Aged Coffee Beans

Aged coffee is held as green coffee beans in producing countries for an
extended time (usually 2-3 years) to allow natural changes to occur.
These changes typically include a muting of acidity and improved
body. Some defects can also be muted but typically due to the cost
of holding the green coffee for an extended period of time the green
selected for aging is of exceptional quality. During the aging
process the coffee bags is rotated to allow the coffee to breath and
evenly develop.

Aging coffee is a risky proposition for the person aging the
coffee since there is not a guarantee that even with utmost care the
aged coffee will come out as hoped. The producer can end up with a
large quantity of old, bad coffee.

Aged coffee and old coffee are not the same thing. Old coffee
will taste boring and lifeless while aged coffee actually improves
(well improves is subjective if you like the flavor it is an
improvement) with age.

Aged coffee will typically start with a coffee that is high in
body and low in acidity. The idea is to bring flavor out not create
a new flavor. A high acidity coffee will in all likelihood just be
old coffee even with great processing technique.

Even good aged coffee can have some funk in the cup and rarely if
ever are aged coffees offered as anything other than as part of a
blend. In a blend aged coffees can add body of an otherwise light
bodied blend without adding undue acidity.

In roasting the coffee needs a longer rest after roasting to
fully even out and gain the best taste profile possible. Typically
aged coffees taste best at a dark roast which helps to accentuate
the body.

Historically due to coffee being shipped in wooden ships that
took almost a year to reach the United States much of the coffee
coming from outside of the Americas into the United States we either
aged or old. Mostly old. But since many of these coffees do fall
into the low acidity high body range undoubtedly some of them were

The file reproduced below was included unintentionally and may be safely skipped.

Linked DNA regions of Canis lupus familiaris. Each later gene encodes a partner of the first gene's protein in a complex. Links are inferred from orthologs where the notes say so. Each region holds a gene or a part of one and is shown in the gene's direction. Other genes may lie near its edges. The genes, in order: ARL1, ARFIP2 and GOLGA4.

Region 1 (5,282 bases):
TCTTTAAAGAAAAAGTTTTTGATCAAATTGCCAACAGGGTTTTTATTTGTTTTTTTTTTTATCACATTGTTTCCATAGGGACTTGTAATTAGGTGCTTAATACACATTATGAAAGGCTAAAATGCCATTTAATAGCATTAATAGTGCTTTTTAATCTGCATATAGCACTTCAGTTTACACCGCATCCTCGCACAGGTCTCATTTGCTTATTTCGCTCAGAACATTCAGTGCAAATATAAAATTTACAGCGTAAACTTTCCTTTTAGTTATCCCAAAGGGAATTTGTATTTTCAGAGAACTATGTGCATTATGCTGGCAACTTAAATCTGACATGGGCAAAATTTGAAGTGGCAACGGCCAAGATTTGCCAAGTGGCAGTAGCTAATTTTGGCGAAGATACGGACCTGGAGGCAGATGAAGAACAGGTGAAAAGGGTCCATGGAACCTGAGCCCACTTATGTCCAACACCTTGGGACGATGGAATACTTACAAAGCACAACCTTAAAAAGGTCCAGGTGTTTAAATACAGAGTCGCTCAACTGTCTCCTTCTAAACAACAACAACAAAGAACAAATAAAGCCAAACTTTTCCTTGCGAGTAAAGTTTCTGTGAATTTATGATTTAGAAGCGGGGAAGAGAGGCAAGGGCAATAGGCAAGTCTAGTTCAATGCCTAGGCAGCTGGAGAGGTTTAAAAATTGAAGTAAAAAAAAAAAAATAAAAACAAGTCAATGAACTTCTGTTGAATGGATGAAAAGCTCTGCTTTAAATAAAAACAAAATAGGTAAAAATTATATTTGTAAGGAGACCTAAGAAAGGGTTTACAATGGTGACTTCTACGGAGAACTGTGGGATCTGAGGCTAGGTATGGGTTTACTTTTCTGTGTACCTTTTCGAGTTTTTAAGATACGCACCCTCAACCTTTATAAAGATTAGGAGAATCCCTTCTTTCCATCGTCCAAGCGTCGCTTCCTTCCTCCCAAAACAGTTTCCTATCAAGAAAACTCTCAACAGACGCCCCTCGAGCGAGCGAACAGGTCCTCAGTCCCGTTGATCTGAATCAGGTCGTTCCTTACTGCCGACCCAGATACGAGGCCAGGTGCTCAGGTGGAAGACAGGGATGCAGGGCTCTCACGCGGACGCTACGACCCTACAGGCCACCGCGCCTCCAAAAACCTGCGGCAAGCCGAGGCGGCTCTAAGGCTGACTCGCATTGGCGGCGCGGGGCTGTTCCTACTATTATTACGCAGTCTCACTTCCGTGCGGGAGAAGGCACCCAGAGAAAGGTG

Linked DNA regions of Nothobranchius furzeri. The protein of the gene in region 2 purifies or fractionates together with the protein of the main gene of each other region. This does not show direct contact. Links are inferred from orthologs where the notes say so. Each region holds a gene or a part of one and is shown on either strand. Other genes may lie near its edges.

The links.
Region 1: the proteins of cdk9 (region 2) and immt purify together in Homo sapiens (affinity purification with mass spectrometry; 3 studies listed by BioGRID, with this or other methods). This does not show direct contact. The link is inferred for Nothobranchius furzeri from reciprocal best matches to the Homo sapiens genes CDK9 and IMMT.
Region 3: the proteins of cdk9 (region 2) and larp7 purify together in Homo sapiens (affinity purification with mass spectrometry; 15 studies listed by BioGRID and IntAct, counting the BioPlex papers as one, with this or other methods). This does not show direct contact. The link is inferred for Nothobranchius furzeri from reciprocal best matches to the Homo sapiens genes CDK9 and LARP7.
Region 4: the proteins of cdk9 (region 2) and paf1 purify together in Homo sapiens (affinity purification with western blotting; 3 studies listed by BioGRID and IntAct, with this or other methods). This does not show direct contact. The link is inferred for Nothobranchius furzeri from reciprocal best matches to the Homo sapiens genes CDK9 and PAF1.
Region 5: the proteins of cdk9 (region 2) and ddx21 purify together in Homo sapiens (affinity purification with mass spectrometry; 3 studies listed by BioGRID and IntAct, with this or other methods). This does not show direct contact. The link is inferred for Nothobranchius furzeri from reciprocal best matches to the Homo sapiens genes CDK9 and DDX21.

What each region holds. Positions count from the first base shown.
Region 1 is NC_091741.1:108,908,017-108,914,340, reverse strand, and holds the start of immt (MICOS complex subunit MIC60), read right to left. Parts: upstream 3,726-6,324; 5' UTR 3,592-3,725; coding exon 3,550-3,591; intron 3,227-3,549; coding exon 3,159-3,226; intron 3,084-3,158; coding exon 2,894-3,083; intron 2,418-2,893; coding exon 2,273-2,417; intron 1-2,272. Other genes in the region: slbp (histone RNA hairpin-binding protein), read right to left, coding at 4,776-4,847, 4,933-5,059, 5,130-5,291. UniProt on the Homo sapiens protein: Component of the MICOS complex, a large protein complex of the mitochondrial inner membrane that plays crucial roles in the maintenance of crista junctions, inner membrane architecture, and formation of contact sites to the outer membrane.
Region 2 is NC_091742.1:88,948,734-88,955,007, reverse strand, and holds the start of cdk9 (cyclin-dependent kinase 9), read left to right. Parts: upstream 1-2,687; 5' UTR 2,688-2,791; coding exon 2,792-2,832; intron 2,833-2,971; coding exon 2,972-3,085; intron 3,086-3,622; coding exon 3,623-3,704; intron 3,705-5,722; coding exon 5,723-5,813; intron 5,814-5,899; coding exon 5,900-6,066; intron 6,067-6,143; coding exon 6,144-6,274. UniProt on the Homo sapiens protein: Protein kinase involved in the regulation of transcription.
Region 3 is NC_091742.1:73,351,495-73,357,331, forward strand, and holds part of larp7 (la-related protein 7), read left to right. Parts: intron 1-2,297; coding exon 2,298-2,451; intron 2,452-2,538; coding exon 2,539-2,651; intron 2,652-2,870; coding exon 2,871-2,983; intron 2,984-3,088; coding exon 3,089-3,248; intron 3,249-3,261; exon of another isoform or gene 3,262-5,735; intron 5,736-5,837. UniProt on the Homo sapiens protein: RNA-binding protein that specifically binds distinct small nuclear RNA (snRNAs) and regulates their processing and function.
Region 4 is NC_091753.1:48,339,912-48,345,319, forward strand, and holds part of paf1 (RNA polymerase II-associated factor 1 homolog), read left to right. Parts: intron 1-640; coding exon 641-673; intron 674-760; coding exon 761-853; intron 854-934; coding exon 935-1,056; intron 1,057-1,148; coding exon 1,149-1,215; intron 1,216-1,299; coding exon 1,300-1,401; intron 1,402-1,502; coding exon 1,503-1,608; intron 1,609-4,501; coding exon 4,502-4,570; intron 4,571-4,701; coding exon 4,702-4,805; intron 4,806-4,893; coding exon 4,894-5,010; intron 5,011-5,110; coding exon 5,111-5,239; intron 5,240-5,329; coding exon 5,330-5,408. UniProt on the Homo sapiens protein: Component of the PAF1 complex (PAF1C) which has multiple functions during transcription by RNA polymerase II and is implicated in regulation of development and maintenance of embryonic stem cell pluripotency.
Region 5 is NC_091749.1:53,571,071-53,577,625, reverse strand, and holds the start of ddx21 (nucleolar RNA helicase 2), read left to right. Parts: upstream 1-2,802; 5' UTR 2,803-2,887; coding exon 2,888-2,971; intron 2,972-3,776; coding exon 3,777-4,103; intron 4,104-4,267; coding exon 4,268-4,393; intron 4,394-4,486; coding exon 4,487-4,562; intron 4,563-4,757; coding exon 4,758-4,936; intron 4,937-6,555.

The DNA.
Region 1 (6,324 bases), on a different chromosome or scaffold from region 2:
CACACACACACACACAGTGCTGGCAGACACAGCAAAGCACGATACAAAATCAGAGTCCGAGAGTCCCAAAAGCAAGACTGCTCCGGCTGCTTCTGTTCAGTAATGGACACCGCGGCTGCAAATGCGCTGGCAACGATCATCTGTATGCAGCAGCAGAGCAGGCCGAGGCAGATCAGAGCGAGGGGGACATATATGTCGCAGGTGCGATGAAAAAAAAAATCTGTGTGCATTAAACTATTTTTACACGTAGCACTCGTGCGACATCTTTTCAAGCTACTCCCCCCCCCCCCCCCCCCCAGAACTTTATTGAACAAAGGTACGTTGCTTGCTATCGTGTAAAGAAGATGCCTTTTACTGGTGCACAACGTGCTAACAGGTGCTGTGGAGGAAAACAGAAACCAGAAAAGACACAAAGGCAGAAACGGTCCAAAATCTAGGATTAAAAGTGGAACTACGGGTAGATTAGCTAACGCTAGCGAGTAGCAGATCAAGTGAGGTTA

probably pretty good. This is where the term Java Old Brown comes
from. Since the trip from Java took so long importers became
accustomed to seeing brown coffee coming in and actually expected
it. Java still produces aged coffee under the old brown name but
under much more strict standards than coffee sitting in the hold of
a ship for months.

0 thoughts on “Aged Coffee Beans”

  1. I guess coffee has a long

    I guess coffee has a long history but i feel so good that today we can enjoy our mornings with this drink.

  2. “Old Java”

    I live in Bandung, Java and I guess, aside from marriage, one of the reasons I’ve settled down here is the coffee. Aged coffee isn’t a huge thing in Indonesia – sadly, many people prefer Nescafe – but it is available. I buy my coffee from a traditional coffee factory which has been producing their coffee in the same way since Dutch colonial times. Green coffee is stored in a cool warehouse for 3 years for Robusta and 8 years for Arabica, and then roasted slowly and lightly in a traditional rubber wood oven. Most of the coffee is then sold as single-origin (they source beans from the various coffee-growing regions of Indonesia: Java, Aceh, Medan (both in Sumatera), Toraja and Papua. They also sell an Arabica blend and a Robusta-Arabica mix, but the wonderful thing is you can ask for your own mix.

    I think aged coffee is great for people who are interested in single-origin coffee. Because it lowers acidity it means you can have a delicious cup of coffee which is very light-roasted, and this in turn retains a lot of the individual flavour of a coffee from a particular region.

    If anyone is ever in Bandung, Java, head for Toko Aroma on Jalan Bancheuy.

    1. java’s coffee

      Hi.  I came across your comment while searching for aged coffee and I found it quite interesting.  I am Alan from the Philippines.  Would you happen to have contact details of the factory that sells aged coffee. 

      Thank you.

      Best Regards,

      Alan

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